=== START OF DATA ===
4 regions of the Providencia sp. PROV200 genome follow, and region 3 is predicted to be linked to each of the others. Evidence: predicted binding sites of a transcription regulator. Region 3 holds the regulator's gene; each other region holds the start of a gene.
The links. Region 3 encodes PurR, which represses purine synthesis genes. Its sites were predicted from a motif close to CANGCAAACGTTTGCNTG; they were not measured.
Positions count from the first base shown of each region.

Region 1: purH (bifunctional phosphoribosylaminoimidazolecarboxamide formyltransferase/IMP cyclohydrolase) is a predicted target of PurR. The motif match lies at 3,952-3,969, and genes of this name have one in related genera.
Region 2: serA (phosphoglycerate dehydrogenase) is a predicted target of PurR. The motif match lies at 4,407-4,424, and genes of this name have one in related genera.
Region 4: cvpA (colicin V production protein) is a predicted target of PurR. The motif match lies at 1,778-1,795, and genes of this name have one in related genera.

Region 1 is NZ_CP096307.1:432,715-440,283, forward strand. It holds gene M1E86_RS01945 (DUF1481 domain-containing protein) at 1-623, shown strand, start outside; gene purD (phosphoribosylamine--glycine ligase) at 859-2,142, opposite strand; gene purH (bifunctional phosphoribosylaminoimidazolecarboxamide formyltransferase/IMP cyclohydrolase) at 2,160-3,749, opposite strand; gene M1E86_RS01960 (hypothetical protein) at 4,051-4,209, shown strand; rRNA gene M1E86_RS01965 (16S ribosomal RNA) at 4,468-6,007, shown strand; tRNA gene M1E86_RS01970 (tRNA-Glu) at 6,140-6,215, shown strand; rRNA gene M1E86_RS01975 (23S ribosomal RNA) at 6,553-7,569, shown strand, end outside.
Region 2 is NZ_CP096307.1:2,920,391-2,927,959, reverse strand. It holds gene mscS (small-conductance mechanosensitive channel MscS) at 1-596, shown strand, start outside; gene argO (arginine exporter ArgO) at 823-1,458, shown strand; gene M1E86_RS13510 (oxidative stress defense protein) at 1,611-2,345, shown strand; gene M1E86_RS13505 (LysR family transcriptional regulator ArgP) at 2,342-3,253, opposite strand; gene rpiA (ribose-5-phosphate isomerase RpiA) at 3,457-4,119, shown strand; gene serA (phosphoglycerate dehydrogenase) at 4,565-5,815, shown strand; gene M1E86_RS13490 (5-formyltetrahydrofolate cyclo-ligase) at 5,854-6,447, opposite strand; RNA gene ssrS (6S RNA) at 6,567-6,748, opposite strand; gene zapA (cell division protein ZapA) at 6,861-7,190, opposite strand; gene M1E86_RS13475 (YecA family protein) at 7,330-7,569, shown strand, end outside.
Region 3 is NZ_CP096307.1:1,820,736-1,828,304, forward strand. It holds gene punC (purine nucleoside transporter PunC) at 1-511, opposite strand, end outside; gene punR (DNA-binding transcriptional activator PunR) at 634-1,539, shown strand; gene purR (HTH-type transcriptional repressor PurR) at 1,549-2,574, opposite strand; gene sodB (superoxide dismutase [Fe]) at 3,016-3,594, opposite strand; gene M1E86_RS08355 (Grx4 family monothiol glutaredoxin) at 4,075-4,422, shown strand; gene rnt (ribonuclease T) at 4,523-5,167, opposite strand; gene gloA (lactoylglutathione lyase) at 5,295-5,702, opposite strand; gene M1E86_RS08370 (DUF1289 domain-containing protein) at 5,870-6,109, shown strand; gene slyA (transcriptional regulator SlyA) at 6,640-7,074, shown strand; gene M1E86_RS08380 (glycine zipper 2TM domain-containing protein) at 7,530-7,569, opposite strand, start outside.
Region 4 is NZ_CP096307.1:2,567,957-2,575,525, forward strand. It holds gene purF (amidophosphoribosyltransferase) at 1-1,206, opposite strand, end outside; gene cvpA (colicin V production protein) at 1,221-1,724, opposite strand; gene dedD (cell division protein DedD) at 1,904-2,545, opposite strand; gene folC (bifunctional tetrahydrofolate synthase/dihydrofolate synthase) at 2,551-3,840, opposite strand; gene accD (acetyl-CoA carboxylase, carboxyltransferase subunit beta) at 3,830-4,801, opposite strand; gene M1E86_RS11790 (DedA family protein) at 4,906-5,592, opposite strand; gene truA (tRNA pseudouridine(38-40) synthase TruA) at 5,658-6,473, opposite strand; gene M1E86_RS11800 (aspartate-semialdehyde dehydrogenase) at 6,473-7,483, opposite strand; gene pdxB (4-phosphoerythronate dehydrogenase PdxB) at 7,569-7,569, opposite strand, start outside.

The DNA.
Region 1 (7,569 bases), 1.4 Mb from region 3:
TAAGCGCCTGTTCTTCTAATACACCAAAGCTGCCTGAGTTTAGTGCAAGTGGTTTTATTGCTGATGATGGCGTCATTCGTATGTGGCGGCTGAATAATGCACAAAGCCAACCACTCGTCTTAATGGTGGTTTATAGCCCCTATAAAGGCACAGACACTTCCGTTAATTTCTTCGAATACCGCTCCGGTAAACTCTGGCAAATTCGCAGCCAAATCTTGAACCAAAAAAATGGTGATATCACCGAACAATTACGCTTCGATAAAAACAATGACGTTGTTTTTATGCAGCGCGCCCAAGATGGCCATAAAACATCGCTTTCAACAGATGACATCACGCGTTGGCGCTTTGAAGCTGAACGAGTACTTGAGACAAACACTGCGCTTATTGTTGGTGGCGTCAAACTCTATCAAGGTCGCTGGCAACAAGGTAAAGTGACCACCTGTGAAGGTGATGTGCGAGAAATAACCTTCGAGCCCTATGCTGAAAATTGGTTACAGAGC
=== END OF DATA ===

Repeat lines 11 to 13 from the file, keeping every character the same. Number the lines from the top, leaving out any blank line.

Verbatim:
The DNA.
Region 1 (7,569 bases), 1.4 Mb from region 3:
TAAGCGCCTGTTCTTCTAATACACCAAAGCTGCCTGAGTTTAGTGCAAGTGGTTTTATTGCTGATGATGGCGTCATTCGTATGTGGCGGCTGAATAATGCACAAAGCCAACCACTCGTCTTAATGGTGGTTTATAGCCCCTATAAAGGCACAGACACTTCCGTTAATTTCTTCGAATACCGCTCCGGTAAACTCTGGCAAATTCGCAGCCAAATCTTGAACCAAAAAAATGGTGATATCACCGAACAATTACGCTTCGATAAAAACAATGACGTTGTTTTTATGCAGCGCGCCCAAGATGGCCATAAAACATCGCTTTCAACAGATGACATCACGCGTTGGCGCTTTGAAGCTGAACGAGTACTTGAGACAAACACTGCGCTTATTGTTGGTGGCGTCAAACTCTATCAAGGTCGCTGGCAACAAGGTAAAGTGACCACCTGTGAAGGTGATGTGCGAGAAATAACCTTCGAGCCCTATGCTGAAAATTGGTTACAGAGC